On May 12, 2015, Southern Copper Corporation filed a Form 8K with the Securities and Exchange Commission (SEC) stating that its Peruvian branch publicly rejected allegations by a local TV station in Peru that it offered bribes to protest leaders in exchange for an end to the demonstrations against its proposed mining operation there. Southern Copper is headquartered in Phoenix, Arizona and majority-owned by Mexico’s largest mining company, Grupo México. The ongoing protests, which have left three dead and more than 200 injured, are in response to proposals for Southern Copper’s Tia Maria mining project, which is estimated to produce 120,000 metric tons of copper cathodes each year for the next 20 years. Southern Copper is currently awaiting a construction permit to begin operations on the Tia Maria project after the Peruvian government approved its environmental impact assessment in August 2014.

In May, a local Peruvian television channel reported that a former lawyer for Southern Copper met with and offered bribes to a leading opponent of the mine to broker an end to the protests. Southern Copper has maintained that the lawyer was not representing the company, and acted on his own during the conversation. Peru’s Energy and Mines Minister, Rosa Ortiz, refused to continue talks with Southern Copper about its construction permit after a purported audio recording of the conversation between the lawyer and the protest leader surfaced. Ortiz has requested that German Larrea, the CEO of Grupo México, come to Lima to explain the company’s role in the matter.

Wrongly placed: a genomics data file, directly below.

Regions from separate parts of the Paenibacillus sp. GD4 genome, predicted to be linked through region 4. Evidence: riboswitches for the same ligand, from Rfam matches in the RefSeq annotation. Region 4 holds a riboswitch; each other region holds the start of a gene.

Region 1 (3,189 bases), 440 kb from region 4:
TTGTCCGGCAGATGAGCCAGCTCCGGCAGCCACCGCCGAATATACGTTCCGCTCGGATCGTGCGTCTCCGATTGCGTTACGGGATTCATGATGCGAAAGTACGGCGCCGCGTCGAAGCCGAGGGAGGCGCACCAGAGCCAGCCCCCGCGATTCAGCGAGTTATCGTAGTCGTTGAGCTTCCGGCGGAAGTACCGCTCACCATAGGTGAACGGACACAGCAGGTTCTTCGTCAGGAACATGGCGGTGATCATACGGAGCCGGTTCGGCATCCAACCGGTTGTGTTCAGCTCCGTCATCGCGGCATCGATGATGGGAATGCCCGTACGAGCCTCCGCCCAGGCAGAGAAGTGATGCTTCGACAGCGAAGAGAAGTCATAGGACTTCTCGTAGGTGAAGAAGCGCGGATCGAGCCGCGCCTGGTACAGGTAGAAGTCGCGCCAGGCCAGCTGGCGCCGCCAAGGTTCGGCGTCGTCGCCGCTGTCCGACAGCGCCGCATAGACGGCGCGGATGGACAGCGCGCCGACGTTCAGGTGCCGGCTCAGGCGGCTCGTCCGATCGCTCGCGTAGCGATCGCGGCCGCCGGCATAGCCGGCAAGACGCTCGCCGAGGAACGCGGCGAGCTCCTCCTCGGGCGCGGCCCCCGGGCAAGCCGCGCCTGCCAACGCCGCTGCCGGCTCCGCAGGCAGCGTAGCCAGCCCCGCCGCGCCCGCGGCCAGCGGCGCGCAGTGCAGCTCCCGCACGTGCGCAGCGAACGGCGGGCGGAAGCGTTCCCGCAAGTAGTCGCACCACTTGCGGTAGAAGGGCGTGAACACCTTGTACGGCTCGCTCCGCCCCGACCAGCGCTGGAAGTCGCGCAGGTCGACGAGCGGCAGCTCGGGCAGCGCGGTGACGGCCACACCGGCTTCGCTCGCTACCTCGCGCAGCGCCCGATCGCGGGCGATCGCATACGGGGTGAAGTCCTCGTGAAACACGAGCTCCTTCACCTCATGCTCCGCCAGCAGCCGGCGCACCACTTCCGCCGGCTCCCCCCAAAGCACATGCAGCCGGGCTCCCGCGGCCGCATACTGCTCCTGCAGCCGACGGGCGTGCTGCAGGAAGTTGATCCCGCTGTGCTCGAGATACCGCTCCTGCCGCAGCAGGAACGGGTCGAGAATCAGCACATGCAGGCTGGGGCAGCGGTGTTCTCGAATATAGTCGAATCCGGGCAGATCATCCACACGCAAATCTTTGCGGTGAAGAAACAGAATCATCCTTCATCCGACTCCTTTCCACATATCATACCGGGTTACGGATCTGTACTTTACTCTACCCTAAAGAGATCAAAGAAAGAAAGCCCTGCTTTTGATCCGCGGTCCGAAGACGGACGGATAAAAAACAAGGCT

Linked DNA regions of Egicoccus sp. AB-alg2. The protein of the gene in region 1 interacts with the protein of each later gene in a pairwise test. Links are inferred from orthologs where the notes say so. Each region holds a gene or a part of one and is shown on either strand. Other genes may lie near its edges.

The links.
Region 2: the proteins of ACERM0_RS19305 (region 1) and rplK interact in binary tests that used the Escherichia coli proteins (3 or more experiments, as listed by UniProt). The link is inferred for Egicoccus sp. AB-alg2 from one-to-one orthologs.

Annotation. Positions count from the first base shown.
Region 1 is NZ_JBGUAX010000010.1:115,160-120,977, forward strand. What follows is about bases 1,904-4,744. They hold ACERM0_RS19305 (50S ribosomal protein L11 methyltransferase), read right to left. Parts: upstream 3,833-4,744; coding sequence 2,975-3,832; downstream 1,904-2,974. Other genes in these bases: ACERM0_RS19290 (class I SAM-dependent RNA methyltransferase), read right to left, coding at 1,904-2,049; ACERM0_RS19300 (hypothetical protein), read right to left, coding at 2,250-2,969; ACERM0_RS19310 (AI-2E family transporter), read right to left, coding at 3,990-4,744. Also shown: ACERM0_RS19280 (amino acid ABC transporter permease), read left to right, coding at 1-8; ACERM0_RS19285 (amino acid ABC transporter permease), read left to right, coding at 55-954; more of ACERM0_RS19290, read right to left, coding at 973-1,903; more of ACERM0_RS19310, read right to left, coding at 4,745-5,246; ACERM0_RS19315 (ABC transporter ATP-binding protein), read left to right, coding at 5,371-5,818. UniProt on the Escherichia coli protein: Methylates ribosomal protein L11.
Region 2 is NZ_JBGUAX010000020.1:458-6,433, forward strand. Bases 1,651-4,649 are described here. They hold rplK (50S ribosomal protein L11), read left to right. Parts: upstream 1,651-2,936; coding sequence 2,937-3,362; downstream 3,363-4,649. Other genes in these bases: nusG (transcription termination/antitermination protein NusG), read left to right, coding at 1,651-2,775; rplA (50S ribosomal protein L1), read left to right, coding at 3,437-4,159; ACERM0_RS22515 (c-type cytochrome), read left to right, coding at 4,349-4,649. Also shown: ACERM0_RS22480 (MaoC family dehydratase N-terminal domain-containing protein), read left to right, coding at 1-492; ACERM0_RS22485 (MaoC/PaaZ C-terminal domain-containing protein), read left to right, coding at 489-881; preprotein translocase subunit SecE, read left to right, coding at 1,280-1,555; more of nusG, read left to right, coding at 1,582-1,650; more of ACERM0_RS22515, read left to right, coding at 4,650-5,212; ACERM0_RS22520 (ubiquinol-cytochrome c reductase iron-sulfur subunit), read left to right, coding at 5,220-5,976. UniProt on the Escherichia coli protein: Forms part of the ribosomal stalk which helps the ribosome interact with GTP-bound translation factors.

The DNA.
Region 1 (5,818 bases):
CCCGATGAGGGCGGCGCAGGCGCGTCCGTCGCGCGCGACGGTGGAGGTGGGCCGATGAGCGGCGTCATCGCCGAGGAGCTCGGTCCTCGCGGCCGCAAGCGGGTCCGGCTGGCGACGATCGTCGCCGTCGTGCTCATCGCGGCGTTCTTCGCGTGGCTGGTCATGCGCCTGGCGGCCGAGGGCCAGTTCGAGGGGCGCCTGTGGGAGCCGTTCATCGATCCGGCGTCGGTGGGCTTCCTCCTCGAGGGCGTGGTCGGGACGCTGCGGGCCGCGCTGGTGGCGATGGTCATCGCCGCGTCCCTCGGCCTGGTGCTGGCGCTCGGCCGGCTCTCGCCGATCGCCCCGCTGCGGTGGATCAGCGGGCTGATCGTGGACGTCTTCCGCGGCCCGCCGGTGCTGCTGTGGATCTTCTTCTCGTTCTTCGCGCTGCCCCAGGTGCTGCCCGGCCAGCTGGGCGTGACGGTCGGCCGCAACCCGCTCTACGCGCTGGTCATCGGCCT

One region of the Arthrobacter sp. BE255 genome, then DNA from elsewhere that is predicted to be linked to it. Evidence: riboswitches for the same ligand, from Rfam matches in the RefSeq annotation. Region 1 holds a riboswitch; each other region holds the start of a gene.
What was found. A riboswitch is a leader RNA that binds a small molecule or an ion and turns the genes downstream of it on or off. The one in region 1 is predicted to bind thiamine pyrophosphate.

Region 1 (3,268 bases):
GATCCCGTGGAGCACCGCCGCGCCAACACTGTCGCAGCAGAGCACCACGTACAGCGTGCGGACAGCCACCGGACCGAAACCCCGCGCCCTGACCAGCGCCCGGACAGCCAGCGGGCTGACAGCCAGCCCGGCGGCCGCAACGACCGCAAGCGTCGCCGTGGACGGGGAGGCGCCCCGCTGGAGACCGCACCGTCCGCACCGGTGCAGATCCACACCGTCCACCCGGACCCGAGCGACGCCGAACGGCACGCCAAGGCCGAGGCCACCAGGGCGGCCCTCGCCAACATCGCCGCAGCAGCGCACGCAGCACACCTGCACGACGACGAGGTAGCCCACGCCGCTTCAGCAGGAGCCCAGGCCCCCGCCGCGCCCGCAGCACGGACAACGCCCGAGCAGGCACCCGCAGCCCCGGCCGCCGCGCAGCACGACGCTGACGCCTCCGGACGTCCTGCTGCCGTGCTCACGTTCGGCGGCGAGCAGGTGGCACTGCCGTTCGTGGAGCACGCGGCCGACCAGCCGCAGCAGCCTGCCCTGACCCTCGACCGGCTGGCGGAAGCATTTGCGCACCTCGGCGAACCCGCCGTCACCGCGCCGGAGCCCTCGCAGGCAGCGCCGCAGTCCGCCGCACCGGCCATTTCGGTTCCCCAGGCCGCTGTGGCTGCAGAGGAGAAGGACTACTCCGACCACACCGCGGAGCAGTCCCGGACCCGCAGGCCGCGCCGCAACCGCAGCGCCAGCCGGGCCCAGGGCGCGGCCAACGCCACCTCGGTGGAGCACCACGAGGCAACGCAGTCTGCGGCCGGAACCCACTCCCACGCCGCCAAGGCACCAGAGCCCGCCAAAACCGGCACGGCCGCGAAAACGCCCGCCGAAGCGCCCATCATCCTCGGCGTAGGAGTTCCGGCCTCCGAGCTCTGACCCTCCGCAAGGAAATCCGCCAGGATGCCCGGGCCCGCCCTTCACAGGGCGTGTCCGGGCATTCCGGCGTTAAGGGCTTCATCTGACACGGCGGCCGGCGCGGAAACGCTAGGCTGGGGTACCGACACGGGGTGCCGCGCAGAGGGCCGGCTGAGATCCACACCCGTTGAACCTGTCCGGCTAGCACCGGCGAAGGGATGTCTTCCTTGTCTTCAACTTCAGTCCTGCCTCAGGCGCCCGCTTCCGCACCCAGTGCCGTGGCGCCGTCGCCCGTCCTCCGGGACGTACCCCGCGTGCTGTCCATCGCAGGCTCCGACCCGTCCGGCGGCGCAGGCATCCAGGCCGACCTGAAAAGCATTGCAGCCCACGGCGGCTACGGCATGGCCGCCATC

In light of the increasingly violent protests, on May 15, Southern Copper announced a formal 60-day suspension to the mining project development schedule.

To learn more, please see the coverage in Reuters.